Route: Carpathian Mountains Traverse

Location
Romania
Ukraine
Poland
Czech Republic
Slovakia
Description

Also known as the Carpathian Arch, this is a 2000 km route that runs the length of the Carpathian Mountains, between Orszów (Romania) and Bratislava (Slovakia).  The route & previous crossings are listed here:  http://lukaszsupergan.com/kto-kiedy-jak-dlugo-statystyka-lista-przejsc-luku-karpat/

Map:  http://event.trackcourse.com/view/biegiem-przez-luk-karpat-2019?fbclid=IwAR3Xq86dpAX7cMqbZDqPF7tihOktrB3Z246WR3A3z_cfzbLWiRGLPJF0cC8

Lukasz Supergan submitted the route:

"Carpathians are 1300-km long mountain range in Middle & Eastern Europe. No single, uninterrupted trail crosses them all, however, since 1980, some hikers engage themselves in thru-hike of Carpathian Mountains. There is no set route and each team or person is responsible to find her/his own way across 4 countries and more than 30 mountain groups. Two points, which mark Carpathians' ends are: Bratislava, capital of Slovakia, and Danube river near Orsova town, in southern Romania. Typical hiking distance is 2000 km and 2-3 months. Since 1980 less than 20 expeditions (about 35 people) succeed."

Supergan has thru-hiked the Carpathians twice, as described on his website:

"In summer 2001 I walked, with help from local transport, 450 km across the Polish Carpathian Mountains. After finishing that road I asked myself: how these mountains look outside of Poland? Do they continue? How far? The answer to this question changed my life.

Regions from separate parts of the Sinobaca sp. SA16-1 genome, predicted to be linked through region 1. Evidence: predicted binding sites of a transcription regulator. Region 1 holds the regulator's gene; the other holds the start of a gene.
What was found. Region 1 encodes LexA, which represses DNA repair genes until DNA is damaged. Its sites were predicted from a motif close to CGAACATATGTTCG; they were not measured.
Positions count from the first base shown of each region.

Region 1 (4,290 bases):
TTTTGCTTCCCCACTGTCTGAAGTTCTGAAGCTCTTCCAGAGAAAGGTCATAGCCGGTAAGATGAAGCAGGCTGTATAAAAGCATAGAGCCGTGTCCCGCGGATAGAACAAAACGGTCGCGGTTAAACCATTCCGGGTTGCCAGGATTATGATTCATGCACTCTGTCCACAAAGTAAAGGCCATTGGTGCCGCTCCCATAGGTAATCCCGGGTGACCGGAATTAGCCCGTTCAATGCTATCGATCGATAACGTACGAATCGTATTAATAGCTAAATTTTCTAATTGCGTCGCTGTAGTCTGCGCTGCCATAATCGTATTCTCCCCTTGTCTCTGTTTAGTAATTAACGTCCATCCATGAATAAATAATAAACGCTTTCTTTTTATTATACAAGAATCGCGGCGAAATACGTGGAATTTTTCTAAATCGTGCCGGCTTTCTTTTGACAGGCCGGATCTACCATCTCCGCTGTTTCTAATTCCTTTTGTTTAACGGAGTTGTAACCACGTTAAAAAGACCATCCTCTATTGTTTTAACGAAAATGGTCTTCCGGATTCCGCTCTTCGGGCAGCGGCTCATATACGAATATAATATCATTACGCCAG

Three years later, in June 2004, I found myself in front of Almaj mountains in south Romania. From there I’ve started lonely traverse of the entire chain of Carpathian Mountains. Despite the lack of experience, problems with equipment and bad weather, which has accompanied me for weeks, I marched along the main ridge of the Carpathians in Romania, Ukraine, Poland, Czech Republic and Slovakia – 2 200 km in 93 days. It was my first long distance thru-hike, during which I reached to my deepest resources of persistence, strength and motivation. Extremely profound experience, which became the beginning and cornerstone of my passion for long-distance hiking. It was also the fifth traverse of the Carpathian Mountain in history and the first one made solo.

I’ve descriped this trip in my first book “Pustka wielkich cisz” (“The emptiness of great silence”), by “Sorus” publishing house.

After 9 years, much more experienced, I returned to southern Romania to walk whole Carpathian Mountains again. Why? Perhaps I felt that first trip, almost unbearable and full of dramatic moments, was somehow unresolved issue. I needed to get even with it, so I returned to Carpathians in the summer and autumn of 2013. The route, mostly modified, done with a lot more of experience and with lightweight equipment, allowed me to cross this mountain range for second time. This time in 65 days, which is it’s fastest known time without support."

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